In recent years, the College's endowment performance has been in the top decile of all endowments surveyed annually by the National Association of College and University Business Officers.

Annual giving

The Kenyon Fund and the Kenyon Parents Fund don't close out the giving year until June 30. (Note to procrastinating donors: there's still time to give!) As the year advanced, though, it was clear that the tough economy was affecting both funds.

"When the economic news of last fall rolled out, a significant group of our donors paused, understandably, before making their gifts," explained Sarah Kahrl, vice president for college relations. "We're now seeing those donors and dollars returning."

Last fall, Kenyon Fund totals were lagging as much as 19 percent behind the previous year, but the Fund has climbed back to about 6 percent less, and results continue to improve. A big factor was a drop-off--of more than 30 percent--in matching funds from corporations. Many companies, tightening their own belts, eliminated matching-gift programs. The Parents Fund was down by 5 percent. Donor numbers were down as well.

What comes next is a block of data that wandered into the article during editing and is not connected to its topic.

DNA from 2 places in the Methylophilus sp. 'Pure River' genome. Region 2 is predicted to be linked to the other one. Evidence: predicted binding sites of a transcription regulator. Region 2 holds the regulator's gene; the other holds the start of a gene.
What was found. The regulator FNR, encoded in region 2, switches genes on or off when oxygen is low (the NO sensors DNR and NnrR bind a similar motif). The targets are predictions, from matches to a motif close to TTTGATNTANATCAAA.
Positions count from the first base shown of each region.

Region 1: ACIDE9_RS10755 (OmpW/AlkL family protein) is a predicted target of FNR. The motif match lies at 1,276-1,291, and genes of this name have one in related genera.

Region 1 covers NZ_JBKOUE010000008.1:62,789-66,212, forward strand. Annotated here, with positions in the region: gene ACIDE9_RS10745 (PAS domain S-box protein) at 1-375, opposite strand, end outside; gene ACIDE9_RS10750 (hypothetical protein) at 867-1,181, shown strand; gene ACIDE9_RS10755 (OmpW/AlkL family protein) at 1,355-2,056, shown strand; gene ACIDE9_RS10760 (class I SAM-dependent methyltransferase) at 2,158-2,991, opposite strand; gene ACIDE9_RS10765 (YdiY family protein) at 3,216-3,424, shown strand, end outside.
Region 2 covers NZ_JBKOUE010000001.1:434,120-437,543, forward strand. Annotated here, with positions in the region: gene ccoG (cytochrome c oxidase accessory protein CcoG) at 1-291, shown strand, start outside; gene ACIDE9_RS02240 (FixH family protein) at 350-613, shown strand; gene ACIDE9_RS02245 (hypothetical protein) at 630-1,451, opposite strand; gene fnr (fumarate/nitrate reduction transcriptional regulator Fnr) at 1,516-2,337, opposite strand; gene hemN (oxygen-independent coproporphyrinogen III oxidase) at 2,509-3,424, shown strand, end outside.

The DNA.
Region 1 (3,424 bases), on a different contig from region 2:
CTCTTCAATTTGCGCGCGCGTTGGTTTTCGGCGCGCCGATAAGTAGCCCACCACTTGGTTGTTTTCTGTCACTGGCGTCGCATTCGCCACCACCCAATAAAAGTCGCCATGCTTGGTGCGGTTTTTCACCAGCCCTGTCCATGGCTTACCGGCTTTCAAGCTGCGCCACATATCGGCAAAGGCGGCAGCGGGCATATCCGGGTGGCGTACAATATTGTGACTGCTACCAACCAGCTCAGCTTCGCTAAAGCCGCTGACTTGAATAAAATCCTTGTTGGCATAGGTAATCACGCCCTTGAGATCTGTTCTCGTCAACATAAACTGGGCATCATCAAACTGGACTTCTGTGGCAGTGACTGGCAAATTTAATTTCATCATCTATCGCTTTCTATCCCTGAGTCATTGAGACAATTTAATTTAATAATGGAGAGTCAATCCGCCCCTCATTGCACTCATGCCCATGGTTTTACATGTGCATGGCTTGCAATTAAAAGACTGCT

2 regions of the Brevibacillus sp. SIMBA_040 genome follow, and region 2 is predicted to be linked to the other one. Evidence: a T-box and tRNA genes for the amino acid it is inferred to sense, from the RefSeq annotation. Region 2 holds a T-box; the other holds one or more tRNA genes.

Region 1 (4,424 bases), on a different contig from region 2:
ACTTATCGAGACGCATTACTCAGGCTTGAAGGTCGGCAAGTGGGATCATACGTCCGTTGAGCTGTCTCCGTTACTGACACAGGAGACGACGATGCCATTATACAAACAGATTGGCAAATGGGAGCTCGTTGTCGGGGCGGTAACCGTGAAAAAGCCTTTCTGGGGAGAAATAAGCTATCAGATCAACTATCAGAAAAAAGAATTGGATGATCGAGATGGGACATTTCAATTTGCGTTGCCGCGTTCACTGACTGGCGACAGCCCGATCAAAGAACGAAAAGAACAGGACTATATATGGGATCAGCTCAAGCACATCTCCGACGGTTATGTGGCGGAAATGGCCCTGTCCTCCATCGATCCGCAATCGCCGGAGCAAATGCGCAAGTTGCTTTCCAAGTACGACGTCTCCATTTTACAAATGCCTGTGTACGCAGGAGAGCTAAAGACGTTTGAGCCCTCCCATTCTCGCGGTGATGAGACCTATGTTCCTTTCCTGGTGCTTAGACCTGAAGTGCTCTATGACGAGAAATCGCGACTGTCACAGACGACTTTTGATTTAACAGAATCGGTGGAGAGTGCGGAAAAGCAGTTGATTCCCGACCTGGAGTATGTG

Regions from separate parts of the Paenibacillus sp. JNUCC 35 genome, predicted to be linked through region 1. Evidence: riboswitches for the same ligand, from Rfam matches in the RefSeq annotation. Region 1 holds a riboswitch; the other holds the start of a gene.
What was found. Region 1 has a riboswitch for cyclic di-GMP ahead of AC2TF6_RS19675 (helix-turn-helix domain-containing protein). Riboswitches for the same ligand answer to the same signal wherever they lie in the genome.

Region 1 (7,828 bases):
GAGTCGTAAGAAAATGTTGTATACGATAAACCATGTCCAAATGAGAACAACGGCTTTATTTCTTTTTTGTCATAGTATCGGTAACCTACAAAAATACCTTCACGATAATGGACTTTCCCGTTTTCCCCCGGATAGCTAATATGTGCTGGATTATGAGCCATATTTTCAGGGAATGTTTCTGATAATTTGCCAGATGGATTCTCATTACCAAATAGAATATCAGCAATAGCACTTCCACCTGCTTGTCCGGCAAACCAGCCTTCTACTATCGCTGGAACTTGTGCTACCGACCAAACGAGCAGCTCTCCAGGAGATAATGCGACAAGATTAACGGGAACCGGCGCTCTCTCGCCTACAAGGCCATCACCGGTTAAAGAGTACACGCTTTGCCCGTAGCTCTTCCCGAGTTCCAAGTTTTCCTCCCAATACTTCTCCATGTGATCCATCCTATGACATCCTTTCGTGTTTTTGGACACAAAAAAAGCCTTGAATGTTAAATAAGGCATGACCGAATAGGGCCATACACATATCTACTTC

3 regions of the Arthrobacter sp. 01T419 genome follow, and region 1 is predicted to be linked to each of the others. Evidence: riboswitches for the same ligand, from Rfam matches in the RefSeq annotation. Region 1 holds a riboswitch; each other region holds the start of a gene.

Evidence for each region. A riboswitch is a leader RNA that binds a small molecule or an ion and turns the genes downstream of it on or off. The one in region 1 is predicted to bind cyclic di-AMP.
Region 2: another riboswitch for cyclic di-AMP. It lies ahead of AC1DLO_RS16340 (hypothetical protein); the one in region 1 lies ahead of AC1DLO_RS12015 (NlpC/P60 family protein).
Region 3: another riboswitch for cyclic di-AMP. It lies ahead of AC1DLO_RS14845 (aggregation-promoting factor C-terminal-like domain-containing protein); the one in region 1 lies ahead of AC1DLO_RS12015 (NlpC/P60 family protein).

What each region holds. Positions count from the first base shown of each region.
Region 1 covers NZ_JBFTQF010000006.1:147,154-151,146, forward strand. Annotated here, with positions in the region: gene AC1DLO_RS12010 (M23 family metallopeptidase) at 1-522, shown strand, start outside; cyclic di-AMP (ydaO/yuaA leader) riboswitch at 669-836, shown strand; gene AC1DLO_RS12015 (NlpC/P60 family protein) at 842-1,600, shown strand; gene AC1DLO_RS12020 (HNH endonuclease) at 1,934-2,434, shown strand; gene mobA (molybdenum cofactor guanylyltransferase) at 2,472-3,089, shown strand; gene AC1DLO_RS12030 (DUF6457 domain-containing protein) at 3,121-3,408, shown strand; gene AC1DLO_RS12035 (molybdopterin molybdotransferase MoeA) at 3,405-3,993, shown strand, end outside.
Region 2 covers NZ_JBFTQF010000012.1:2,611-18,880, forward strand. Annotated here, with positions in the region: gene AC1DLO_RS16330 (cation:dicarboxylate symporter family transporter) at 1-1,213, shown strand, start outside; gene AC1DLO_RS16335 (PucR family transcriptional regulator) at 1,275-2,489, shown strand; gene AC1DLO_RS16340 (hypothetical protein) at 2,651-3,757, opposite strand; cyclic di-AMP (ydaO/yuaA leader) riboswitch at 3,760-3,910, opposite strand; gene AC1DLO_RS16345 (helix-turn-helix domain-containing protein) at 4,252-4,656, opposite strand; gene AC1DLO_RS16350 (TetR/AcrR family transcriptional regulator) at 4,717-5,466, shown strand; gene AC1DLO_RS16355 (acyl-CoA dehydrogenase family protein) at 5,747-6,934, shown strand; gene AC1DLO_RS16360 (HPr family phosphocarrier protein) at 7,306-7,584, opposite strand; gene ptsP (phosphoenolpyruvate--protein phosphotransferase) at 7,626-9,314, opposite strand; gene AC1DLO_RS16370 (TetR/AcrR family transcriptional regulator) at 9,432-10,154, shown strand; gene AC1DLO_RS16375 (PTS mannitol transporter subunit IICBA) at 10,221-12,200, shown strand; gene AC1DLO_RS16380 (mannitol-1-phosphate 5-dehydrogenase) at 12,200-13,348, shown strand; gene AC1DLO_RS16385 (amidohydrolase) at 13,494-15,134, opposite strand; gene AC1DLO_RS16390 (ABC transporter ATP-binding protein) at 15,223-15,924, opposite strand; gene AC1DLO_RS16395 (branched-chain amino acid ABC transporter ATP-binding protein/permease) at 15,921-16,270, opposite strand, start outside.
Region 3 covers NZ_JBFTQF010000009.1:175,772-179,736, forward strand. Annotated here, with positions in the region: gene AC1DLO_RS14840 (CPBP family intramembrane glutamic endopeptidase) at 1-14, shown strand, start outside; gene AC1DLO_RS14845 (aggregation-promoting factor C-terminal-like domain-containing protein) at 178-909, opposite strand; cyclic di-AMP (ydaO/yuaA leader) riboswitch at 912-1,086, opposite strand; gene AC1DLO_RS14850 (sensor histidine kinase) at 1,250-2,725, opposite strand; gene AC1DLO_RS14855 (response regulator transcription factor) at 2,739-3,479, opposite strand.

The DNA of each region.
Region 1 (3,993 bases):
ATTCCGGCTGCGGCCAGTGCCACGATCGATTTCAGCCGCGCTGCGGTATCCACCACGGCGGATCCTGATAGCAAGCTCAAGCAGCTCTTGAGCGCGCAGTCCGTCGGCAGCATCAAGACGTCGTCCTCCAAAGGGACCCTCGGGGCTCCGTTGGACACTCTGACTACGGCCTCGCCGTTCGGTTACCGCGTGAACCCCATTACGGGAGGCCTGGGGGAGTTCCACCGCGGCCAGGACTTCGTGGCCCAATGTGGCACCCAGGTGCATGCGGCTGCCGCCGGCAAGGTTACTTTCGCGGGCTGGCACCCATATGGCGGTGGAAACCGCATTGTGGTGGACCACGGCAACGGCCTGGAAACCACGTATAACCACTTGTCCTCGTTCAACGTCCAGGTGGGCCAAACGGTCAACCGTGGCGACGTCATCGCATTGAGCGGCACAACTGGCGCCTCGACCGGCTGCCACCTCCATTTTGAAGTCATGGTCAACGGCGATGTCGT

The results mirror a national trend. A December 2008 survey of 214 institutions revealed that annual gift receipts were lower at more than half of the schools, with 17 percent reporting decreases of more than 10 percent.

For 2008-09, the combined goal of the annual funds is $5 million--of which about $4.8 million figure in the College budget, representing roughly 5 percent of revenues. Striving to meet the challenge, alumni volunteers have been making calls in a new set of phonathons around the country. Members of the Parents Advisory Council, meanwhile, have issued a challenge, pledging to give an additional $28,500 if more than 50 percent of parents give to the Parents Fund. (Last year, 53 percent gave.)

The campaign

"Kenyon people are wonderful." That's how Kahrl summed up the progress of the "We Are Kenyon" campaign in a report to volunteers earlier this year, even as daily headlines painted a picture of economic turmoil. Despite the economic news, donors continue to make significant gifts to the campaign.